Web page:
This week Parliament was recalled. Previously this has occurred over Libya, the riots and most recently following Margaret Thatcher’s death.
Historically it was an unusual event and remains so despite this being the fourth occasion since the election in 2010.
This time the recall was because of the situation in Syria, where there is a civil war taking place.
At the moment there is something of a stalemate between government and opposition. But last week the Syrian government used nerve gas on its own people, including women and children.
Many hundreds died in agony. They weren’t armed or even directly involved in the fighting. Using chemical weapons in that way – murdering innocent civilians – is simply wrong.
The civil war is for the Syrians to resolve, but the use of nerve gas against children should concern every right-minded person. The government’s view is that we should show how much we condemn this use of chemical weapons by attacking parts of the Syrian government’s military infrastructure.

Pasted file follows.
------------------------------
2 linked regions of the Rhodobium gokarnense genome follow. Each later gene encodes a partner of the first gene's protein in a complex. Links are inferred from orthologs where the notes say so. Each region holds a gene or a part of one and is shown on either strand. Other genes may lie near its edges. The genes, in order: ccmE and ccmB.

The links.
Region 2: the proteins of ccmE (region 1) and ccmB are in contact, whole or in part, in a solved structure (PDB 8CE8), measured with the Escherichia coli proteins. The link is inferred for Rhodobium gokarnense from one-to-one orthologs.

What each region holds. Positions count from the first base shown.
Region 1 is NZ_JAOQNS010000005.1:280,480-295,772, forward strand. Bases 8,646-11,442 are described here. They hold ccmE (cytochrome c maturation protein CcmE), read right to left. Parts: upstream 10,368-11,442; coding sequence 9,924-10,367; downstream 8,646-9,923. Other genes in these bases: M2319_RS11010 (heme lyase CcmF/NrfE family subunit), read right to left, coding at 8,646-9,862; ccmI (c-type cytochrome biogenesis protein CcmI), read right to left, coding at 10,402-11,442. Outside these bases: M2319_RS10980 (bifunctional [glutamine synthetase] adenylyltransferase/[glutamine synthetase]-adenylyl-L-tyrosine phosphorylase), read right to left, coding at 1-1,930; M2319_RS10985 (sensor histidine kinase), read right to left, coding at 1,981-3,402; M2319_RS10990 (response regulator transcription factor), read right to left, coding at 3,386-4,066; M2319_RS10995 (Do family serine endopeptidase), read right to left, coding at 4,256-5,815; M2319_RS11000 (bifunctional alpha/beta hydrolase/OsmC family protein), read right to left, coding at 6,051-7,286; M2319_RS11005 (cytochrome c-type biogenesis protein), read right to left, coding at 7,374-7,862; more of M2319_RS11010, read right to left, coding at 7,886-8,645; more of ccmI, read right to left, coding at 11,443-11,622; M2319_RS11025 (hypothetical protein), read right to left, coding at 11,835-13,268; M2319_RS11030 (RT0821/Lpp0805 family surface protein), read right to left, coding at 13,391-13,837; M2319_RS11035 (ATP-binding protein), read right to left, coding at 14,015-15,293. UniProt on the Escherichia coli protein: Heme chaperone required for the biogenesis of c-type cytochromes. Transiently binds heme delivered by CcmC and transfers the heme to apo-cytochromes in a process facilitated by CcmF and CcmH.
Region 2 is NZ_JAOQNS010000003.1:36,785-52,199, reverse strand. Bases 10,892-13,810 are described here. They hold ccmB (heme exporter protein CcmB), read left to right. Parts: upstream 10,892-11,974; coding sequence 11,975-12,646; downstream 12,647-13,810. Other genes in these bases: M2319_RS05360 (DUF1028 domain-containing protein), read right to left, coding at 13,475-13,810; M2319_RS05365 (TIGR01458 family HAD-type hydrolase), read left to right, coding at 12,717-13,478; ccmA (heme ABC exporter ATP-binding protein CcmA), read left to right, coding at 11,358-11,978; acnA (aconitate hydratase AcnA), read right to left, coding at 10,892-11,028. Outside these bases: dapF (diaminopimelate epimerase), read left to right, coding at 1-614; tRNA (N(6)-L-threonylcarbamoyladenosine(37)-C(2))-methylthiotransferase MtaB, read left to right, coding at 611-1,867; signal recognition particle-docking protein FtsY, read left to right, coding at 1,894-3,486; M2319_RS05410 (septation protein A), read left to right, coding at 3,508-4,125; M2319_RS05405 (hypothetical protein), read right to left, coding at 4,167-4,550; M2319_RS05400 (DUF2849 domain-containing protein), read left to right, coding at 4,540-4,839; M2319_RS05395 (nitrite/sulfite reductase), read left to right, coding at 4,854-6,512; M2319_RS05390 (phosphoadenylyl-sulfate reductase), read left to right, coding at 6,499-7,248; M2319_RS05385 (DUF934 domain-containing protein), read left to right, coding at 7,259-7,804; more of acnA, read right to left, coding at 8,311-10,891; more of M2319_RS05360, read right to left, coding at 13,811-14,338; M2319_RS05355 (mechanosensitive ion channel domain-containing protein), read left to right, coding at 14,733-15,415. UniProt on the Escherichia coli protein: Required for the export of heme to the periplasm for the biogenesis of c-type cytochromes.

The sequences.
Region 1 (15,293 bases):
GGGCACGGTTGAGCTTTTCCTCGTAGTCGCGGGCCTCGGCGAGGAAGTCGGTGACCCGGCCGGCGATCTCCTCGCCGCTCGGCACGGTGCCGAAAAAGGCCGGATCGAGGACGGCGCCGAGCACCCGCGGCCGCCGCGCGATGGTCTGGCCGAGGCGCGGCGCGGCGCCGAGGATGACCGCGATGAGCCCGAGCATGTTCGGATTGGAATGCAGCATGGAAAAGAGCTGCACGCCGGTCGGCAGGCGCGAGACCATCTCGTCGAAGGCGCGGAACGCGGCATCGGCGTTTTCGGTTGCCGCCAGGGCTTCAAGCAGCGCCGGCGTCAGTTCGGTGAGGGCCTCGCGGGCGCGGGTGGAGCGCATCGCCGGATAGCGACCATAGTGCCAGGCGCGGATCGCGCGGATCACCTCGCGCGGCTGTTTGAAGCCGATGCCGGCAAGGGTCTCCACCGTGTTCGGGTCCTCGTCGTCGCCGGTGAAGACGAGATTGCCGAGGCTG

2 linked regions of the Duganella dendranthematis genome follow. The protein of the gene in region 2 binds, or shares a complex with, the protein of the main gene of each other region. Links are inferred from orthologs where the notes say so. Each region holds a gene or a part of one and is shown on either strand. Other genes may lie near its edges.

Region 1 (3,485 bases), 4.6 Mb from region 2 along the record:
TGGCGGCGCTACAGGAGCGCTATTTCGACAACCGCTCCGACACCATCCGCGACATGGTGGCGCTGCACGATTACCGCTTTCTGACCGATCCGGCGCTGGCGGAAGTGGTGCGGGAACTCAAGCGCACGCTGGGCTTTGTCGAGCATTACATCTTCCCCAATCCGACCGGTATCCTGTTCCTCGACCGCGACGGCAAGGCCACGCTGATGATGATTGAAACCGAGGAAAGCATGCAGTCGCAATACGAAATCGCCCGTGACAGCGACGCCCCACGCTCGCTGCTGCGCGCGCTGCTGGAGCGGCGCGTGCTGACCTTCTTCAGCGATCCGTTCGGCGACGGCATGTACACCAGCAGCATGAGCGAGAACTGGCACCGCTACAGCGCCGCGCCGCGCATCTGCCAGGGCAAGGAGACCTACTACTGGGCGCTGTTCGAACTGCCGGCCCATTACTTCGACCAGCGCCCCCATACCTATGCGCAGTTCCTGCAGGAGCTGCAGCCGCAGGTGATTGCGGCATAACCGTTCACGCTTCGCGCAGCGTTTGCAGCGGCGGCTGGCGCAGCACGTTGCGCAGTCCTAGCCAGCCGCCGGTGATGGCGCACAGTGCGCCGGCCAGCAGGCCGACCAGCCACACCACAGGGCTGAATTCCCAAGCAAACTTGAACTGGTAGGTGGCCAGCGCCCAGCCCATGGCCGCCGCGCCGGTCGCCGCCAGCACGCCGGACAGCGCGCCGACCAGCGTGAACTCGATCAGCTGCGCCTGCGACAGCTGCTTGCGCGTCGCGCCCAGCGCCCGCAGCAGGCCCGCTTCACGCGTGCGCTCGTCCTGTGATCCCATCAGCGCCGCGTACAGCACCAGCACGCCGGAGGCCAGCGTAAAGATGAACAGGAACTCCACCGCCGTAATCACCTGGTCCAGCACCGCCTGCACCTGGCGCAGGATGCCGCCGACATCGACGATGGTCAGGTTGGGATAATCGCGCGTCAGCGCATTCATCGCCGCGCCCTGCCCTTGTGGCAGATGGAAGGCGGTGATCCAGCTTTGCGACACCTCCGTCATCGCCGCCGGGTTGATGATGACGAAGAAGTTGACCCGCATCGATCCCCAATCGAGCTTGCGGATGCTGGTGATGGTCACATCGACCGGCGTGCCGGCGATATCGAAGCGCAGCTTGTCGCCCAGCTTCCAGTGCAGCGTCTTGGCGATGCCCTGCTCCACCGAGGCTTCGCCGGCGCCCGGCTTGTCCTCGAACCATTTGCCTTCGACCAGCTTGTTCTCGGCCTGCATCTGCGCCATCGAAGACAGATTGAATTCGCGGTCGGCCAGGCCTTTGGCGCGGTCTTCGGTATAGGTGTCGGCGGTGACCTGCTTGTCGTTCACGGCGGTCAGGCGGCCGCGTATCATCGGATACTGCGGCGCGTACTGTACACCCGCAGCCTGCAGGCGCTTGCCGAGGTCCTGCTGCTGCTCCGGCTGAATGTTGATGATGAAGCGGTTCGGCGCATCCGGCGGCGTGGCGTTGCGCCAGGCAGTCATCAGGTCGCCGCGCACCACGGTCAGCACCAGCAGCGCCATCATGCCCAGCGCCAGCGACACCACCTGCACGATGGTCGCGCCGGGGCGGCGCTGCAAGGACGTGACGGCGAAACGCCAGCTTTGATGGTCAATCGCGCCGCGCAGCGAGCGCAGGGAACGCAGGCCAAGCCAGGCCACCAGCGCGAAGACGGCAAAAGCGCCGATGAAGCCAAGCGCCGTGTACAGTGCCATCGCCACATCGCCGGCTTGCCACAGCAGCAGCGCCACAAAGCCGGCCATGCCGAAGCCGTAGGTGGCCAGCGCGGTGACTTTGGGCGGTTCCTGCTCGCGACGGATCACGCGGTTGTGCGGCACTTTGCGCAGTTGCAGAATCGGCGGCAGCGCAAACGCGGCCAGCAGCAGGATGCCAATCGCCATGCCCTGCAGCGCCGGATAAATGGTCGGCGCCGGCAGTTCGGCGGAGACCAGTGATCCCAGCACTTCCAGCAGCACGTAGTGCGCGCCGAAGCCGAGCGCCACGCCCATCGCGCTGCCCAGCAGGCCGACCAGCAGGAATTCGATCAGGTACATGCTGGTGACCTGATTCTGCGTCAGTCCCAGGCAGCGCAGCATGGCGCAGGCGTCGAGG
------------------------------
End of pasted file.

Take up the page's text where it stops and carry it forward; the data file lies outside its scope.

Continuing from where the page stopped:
By using cruise missiles fired from the sea we remove the risk of casualties to our armed forces and show the Syrian government that if they murder civilians in this way their armed forces will suffer.
With the civil war in stalemate they cannot afford for this to happen and hopefully will be deterred from using such weapons again. I support that view.
If the person next door was trying to gas his children, you and I would do everything to try and stop him even if the reasons for his behaviour were none of our business.
In the circumstances of was has happened in Syria I believe that, as a nation with the capability to intervene, we have a similar responsibility.
The person who said to me that “they were not British and they lived a long way away” was right, but no one should die in that way, let alone a child.
We should do all we can to stop it happening again.